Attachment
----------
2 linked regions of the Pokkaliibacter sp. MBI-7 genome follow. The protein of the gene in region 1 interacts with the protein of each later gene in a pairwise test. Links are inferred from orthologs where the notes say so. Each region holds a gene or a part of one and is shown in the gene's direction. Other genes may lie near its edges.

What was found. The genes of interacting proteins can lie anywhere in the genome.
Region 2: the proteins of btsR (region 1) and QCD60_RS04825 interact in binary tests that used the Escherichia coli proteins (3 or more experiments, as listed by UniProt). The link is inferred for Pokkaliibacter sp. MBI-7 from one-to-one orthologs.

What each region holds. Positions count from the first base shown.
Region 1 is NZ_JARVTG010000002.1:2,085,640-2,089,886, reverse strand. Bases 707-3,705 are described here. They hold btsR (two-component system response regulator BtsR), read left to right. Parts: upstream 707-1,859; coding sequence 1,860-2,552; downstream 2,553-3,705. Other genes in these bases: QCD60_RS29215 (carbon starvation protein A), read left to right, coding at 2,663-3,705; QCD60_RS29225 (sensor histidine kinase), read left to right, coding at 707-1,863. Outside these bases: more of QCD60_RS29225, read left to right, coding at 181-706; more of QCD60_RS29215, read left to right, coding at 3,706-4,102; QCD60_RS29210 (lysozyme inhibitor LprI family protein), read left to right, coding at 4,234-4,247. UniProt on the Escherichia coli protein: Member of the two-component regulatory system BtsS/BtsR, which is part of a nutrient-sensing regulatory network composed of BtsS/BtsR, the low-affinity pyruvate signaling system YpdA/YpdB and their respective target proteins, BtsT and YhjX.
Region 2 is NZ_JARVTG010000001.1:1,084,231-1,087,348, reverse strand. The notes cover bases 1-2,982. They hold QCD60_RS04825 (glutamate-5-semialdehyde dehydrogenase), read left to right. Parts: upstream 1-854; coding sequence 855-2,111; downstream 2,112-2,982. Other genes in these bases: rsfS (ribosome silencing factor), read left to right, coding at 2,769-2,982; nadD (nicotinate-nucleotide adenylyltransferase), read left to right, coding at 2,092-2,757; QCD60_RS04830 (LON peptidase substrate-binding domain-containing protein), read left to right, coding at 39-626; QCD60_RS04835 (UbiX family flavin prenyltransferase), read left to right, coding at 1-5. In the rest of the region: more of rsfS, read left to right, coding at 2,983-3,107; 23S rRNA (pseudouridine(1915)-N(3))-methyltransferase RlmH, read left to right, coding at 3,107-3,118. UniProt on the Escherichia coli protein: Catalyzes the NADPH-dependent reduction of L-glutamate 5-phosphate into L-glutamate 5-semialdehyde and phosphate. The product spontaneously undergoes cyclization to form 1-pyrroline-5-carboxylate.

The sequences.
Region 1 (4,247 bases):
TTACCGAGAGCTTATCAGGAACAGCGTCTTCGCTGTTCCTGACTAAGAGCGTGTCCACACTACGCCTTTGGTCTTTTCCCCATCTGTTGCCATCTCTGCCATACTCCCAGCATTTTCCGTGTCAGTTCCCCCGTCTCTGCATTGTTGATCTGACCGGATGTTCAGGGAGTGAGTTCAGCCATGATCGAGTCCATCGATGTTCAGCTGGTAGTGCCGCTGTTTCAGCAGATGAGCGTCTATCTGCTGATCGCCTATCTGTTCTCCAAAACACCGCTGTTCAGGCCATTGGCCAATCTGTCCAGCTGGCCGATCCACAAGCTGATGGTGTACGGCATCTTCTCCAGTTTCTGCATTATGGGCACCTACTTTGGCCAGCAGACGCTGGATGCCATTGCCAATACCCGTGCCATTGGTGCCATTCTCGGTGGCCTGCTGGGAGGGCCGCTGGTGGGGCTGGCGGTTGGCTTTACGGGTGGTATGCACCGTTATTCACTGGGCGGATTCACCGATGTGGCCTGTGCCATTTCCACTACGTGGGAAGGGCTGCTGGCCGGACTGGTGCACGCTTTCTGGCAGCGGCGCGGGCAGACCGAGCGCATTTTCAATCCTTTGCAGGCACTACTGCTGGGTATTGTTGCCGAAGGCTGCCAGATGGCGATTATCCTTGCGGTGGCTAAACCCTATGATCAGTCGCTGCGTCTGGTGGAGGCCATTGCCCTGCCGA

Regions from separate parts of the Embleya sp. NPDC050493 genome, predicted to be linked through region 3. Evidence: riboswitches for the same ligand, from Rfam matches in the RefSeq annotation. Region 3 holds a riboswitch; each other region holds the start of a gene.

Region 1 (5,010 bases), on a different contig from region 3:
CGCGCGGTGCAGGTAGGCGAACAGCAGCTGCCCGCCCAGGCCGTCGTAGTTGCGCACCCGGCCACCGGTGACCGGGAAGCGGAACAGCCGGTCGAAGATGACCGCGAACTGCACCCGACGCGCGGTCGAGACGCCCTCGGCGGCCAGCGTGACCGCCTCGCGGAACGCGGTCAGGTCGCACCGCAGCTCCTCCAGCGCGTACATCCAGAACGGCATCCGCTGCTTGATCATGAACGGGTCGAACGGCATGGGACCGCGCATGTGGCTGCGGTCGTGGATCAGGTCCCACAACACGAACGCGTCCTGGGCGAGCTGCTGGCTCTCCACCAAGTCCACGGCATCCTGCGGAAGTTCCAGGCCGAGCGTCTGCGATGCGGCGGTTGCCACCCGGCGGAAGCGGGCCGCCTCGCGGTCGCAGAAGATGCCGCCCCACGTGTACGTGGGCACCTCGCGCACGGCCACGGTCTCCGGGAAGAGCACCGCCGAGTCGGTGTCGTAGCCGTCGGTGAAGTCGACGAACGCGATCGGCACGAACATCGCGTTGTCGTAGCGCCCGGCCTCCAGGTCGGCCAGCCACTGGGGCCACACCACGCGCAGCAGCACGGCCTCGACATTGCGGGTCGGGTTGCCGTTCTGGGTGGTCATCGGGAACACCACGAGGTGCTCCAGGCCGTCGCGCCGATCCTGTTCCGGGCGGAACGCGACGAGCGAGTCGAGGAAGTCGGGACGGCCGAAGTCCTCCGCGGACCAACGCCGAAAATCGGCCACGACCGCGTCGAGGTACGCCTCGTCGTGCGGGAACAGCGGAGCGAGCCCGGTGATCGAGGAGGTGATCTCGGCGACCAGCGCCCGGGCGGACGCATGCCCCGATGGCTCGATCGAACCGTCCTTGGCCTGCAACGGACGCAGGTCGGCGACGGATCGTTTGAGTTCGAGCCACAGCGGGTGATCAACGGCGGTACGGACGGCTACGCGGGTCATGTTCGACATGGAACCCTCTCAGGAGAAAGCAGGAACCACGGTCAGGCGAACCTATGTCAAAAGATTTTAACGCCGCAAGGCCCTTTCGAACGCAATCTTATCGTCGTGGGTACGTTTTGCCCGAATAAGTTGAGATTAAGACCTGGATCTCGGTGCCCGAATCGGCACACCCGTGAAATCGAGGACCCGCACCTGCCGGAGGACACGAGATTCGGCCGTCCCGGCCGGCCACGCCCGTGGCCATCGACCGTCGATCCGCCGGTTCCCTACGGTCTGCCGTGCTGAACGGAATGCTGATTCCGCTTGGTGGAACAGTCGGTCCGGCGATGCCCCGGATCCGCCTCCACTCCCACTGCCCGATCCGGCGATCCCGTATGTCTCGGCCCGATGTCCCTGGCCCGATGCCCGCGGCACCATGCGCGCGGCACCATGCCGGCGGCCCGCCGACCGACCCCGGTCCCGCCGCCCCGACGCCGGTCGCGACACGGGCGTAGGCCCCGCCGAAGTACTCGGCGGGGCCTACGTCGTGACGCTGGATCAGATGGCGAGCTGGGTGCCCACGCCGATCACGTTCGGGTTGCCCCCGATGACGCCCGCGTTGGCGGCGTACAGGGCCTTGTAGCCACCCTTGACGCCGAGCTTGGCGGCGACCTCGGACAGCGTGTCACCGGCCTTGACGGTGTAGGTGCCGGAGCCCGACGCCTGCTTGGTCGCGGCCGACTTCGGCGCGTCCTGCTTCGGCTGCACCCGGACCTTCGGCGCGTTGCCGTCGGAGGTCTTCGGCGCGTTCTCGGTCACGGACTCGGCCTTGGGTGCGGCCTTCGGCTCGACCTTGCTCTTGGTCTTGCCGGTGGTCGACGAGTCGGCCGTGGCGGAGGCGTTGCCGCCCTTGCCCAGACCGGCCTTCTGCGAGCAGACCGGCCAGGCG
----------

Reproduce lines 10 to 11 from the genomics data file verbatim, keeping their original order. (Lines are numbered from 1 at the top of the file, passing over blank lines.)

Regions from separate parts of the Embleya sp. NPDC050493 genome, predicted to be linked through region 3. Evidence: riboswitches for the same ligand, from Rfam matches in the RefSeq annotation. Region 3 holds a riboswitch; each other region holds the start of a gene.

Region 1 (5,010 bases), on a different contig from region 3: